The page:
Ahh yes, we all know the saying "You are what you eat". I couldn't agree more! Five years ago I ate pretty much whatever I wanted. I didn't count calories, carbohydrates or fat content. Five years ago I was also nursing my first son and was under the assumption that as a new nursing mom I could fill my face and burn it off while letting my new little creature sucked away at my new, large breasts my husband was in awe of. Sadly, the only wonderful thing was the fact that I was fortunate to nurse my son (okay, so two things: the big breasts were pretty cool too, it wasn't just my husband who thought so) and the downfall was I was not one of those women who could throw a steak and cheese sub down her throat without it going to her ass. Not just my ass, it also started to collect on my thighs, abdomen and suddenly I had two chins. WTF! I clearly got screwed!
My son was around nine months old or so when I really took a good look in the mirror. I am not in many pictures since I always seem to be the one behind the lens, yet when I was being captured on film what I saw made me cringe. I had always been a thin girl and I didn't work out much before my son. In my twenties I would run on and off. The occasional 5K or trot around town. I never was committed to it nor would I have called myself a runner at that time. I would do the occasional Tao Boa (Who remembers Billy Blanks?!) or whatever exercise video was the fad. It worked for me. I could go out and drink to my heart's content and not have the several beers I consumed affect much besides my decision making at that time. (Believe me, I have many "What the fuck were you thinking"!!! moments that I blame on beer). Sure, eating like shit and drinking put some weight, on I won't deny that. I was comfortable with what I looked like and confident as well. Fast forward post baby and suddenly I was turning into the GoodYear Blimp! My body was pissed off and was retaliating against me. I believe if I was quiet enough I could hear it scream profanities as well.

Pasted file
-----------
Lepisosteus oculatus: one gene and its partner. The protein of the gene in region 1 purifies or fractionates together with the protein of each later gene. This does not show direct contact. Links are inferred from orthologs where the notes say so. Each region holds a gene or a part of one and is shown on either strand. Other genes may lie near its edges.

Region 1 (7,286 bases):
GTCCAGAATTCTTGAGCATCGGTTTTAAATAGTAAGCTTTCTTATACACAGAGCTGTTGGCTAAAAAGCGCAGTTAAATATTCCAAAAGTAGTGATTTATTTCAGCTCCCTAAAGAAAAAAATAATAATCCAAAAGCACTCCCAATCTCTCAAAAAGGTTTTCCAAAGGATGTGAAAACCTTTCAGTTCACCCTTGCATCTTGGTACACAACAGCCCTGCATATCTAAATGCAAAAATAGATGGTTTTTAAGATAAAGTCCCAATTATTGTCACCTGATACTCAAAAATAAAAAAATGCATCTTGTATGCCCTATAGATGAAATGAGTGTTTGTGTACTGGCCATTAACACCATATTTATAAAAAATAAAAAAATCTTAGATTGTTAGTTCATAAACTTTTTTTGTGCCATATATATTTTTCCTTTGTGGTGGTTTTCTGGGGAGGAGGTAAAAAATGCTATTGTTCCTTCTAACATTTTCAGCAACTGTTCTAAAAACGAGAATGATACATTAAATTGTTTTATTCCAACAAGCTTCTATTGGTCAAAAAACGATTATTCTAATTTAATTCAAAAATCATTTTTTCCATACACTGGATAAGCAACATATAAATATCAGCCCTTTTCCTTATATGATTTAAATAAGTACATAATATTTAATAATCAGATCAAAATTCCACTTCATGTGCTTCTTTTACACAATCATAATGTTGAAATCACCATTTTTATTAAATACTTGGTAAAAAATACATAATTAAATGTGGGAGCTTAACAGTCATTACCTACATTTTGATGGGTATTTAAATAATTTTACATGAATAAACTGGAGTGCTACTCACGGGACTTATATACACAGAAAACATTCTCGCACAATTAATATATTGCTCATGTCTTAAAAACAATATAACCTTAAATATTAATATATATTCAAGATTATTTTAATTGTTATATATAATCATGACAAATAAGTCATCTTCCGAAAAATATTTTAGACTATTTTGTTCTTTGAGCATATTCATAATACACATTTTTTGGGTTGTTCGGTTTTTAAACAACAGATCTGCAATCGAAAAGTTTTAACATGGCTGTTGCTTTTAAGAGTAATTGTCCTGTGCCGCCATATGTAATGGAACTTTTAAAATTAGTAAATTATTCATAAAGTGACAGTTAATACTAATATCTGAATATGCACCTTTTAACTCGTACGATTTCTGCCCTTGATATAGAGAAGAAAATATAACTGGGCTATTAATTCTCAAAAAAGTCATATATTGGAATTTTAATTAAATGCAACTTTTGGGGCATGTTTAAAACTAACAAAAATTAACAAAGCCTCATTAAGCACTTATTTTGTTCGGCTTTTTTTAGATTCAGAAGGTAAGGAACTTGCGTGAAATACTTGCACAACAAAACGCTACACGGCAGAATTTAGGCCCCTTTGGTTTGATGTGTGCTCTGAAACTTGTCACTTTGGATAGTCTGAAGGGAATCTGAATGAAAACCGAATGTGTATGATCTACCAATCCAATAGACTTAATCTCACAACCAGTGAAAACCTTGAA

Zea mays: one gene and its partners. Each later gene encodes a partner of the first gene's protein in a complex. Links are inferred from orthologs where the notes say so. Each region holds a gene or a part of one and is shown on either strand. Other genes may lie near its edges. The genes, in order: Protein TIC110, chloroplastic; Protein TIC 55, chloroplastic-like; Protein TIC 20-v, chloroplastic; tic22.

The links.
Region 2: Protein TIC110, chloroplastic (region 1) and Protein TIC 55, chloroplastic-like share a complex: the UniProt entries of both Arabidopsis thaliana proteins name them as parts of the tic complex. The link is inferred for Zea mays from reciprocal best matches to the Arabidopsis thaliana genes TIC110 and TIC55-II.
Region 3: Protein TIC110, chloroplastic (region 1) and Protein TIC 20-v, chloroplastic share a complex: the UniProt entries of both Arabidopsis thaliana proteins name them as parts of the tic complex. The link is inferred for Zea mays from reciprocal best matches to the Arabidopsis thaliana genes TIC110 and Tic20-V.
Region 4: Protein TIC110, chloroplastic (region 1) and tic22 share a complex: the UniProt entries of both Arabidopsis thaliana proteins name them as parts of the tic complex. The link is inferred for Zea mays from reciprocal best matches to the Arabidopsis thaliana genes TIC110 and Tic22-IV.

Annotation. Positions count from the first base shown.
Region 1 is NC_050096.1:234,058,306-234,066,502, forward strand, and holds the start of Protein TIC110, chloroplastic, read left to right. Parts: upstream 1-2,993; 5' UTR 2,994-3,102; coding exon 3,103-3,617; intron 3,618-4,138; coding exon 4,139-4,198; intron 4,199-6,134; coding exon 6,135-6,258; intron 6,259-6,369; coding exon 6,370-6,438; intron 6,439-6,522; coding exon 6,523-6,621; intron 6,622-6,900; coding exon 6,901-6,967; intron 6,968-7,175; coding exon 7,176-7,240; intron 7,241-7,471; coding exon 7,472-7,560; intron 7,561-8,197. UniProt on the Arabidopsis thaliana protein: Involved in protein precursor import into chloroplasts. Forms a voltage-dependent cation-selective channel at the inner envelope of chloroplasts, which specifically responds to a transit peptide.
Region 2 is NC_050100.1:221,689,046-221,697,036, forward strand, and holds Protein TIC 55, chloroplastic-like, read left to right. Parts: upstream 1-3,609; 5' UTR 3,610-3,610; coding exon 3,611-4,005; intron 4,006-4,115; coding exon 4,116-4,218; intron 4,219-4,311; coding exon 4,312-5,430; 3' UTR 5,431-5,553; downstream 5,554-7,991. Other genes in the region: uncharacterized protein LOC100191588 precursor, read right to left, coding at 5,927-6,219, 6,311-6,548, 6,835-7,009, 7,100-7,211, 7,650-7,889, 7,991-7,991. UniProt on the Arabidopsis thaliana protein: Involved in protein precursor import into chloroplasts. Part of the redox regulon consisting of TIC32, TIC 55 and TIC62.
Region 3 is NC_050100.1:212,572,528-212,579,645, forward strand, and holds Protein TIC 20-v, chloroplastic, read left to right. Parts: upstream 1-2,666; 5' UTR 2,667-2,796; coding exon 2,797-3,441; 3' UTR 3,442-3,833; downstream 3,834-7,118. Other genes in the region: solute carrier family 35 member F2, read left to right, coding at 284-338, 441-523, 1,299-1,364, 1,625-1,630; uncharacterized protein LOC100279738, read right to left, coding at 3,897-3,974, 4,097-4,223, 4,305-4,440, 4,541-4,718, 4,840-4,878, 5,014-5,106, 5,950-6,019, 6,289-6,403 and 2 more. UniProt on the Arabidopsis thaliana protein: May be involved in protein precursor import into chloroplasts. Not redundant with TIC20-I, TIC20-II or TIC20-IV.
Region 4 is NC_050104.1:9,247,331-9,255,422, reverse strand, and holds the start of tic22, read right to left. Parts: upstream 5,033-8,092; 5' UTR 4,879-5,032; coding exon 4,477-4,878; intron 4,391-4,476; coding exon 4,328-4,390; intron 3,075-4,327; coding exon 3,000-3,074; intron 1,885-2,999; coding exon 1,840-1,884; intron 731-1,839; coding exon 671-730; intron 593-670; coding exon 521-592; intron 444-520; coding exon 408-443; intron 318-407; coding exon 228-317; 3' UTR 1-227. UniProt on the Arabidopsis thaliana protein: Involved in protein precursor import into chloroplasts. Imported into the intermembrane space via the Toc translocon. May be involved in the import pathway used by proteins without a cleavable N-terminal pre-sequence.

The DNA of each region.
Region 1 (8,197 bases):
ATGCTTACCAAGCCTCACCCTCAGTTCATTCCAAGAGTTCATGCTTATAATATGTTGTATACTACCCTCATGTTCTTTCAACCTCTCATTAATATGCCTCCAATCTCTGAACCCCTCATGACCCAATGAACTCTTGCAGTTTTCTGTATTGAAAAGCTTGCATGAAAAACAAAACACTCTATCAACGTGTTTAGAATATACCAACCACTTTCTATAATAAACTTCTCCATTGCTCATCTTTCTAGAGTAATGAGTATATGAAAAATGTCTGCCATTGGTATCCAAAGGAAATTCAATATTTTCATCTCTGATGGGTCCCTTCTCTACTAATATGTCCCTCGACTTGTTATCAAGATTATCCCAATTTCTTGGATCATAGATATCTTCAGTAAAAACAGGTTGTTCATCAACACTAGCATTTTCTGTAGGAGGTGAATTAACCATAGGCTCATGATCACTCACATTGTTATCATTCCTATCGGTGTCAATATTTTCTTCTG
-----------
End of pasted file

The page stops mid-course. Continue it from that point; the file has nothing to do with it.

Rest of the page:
There I was staring at myself and not really sure I knew who this person was. It made me feel self conscious, a feeling I was not familiar with and instantly hated. I wanted to make a change. I wanted to get back to a place where I was happy with how I looked. I had no one to blame but myself. It wasn't my baby who destroyed me body. No, he did things to my body that only a baby will but all that is forgiven. All those changes I proudly earned. If anything having my child change my body was the push I need to reevaluate my health. My son became one of the reasons I wanted to be a healthier, happier, and stronger person. He became my inspiration. It was me who was not taking care of the amazing vessel I had been given. It was time to make a change and become a healthier me.